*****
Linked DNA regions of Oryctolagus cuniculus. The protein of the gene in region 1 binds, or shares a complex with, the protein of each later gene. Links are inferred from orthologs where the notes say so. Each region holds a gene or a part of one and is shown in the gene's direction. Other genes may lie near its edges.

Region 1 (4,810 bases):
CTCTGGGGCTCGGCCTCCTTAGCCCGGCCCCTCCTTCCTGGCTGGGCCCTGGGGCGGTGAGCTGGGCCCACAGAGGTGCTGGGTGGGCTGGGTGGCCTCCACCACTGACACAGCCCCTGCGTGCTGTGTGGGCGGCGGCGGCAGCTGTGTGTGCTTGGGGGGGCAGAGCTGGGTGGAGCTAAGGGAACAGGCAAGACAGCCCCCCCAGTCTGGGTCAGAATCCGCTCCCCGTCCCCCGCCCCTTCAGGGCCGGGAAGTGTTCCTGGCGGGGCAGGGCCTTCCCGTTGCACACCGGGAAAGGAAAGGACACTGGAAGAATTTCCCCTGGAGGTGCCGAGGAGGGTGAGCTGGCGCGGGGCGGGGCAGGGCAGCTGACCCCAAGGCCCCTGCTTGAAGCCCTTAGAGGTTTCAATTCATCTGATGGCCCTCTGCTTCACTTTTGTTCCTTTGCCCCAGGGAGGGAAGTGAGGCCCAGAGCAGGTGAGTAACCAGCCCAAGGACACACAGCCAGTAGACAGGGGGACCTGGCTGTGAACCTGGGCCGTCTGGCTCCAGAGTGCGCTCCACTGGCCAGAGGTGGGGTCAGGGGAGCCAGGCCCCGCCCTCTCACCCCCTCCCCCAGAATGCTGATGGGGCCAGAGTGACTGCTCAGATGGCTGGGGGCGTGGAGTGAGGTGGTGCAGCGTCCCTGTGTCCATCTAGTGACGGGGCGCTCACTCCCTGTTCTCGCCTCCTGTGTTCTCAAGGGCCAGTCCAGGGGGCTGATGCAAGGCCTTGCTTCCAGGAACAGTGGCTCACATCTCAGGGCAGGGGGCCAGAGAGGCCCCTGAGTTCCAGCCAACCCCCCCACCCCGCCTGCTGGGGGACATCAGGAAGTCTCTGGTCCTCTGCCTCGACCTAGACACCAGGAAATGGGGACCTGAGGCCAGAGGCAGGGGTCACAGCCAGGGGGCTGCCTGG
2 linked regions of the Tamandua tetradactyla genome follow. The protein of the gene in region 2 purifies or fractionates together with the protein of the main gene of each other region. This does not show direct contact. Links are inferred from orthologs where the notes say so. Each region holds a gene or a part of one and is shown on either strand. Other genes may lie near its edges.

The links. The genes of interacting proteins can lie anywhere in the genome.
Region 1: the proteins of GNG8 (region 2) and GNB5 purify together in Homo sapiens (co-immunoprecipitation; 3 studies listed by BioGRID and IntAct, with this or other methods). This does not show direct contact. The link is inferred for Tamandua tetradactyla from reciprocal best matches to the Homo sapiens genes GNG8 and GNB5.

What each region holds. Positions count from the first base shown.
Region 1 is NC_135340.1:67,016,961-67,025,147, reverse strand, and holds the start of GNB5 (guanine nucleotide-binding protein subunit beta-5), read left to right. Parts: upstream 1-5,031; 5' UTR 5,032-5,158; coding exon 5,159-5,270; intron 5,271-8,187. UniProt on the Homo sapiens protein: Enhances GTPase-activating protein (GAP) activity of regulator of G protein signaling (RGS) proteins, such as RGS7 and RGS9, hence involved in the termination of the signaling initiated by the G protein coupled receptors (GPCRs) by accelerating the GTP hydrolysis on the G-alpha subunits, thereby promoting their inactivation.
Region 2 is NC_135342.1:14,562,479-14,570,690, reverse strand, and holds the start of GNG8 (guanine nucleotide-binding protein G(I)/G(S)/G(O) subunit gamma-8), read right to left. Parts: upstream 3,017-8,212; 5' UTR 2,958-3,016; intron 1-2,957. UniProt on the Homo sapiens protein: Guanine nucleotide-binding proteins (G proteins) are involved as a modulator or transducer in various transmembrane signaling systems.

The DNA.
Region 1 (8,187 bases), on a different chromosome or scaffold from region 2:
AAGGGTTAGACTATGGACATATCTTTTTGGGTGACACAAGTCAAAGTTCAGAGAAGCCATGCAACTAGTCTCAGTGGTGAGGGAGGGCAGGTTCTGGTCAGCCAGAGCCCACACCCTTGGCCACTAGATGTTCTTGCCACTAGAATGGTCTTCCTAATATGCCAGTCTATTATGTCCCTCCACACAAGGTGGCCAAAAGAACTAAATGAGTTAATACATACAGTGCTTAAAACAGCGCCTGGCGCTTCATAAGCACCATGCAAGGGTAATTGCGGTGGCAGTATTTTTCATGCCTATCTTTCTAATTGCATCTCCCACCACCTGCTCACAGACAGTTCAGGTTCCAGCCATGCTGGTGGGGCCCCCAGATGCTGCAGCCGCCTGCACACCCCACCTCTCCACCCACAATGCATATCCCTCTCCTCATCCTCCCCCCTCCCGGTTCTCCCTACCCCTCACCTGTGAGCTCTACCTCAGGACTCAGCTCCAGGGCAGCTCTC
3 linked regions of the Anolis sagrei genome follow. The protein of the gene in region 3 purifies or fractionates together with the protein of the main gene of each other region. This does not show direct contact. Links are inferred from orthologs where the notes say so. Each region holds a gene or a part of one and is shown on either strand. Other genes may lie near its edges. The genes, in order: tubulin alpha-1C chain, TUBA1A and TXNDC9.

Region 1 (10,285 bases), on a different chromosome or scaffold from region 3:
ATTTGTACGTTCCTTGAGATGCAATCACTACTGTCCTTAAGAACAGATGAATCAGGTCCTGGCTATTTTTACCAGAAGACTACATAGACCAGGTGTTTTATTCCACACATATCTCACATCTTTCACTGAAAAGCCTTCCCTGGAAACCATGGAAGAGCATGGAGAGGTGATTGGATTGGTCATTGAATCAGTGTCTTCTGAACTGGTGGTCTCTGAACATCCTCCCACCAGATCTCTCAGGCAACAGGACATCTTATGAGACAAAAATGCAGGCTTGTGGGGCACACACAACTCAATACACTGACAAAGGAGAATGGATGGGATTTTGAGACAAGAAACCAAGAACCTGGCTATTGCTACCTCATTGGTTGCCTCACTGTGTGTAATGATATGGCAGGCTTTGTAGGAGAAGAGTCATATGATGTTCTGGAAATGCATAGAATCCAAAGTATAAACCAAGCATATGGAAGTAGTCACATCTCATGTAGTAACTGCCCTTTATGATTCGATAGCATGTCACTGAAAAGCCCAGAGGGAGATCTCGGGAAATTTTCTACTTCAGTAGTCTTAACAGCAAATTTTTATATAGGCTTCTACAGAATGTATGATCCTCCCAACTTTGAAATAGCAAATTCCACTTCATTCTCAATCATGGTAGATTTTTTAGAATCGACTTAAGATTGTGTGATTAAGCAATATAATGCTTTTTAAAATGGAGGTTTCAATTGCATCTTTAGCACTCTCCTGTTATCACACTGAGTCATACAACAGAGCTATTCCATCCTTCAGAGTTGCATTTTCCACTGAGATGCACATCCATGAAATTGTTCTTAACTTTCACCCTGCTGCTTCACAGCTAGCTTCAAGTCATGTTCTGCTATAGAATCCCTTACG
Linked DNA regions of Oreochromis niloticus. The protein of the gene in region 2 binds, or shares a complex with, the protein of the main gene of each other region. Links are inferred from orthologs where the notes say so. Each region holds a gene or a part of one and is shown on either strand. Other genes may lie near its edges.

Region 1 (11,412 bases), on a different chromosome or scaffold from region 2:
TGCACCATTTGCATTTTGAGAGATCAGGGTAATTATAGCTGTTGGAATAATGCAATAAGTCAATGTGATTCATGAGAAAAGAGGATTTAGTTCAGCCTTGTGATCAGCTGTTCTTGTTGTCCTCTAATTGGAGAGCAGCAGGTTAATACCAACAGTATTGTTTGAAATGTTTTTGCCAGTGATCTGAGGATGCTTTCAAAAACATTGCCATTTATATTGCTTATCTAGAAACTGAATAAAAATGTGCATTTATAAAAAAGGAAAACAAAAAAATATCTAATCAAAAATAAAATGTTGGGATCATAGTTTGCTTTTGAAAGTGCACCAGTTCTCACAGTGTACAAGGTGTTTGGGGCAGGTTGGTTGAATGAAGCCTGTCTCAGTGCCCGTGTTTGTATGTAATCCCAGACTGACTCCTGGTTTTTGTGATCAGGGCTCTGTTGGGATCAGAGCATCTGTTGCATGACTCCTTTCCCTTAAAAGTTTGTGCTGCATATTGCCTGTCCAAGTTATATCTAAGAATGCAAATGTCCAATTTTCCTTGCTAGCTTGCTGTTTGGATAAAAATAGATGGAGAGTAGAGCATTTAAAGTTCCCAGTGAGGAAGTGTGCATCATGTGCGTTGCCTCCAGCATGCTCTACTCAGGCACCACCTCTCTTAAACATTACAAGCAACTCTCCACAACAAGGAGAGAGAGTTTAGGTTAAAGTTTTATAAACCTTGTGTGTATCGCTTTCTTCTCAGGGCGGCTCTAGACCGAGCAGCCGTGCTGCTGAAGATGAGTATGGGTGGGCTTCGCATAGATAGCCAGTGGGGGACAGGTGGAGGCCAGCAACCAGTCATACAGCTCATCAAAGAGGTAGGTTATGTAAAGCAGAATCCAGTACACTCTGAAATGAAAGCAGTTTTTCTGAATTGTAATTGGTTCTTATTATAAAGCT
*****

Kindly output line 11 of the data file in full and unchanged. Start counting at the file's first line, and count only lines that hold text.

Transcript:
Region 1 (8,187 bases), on a different chromosome or scaffold from region 2: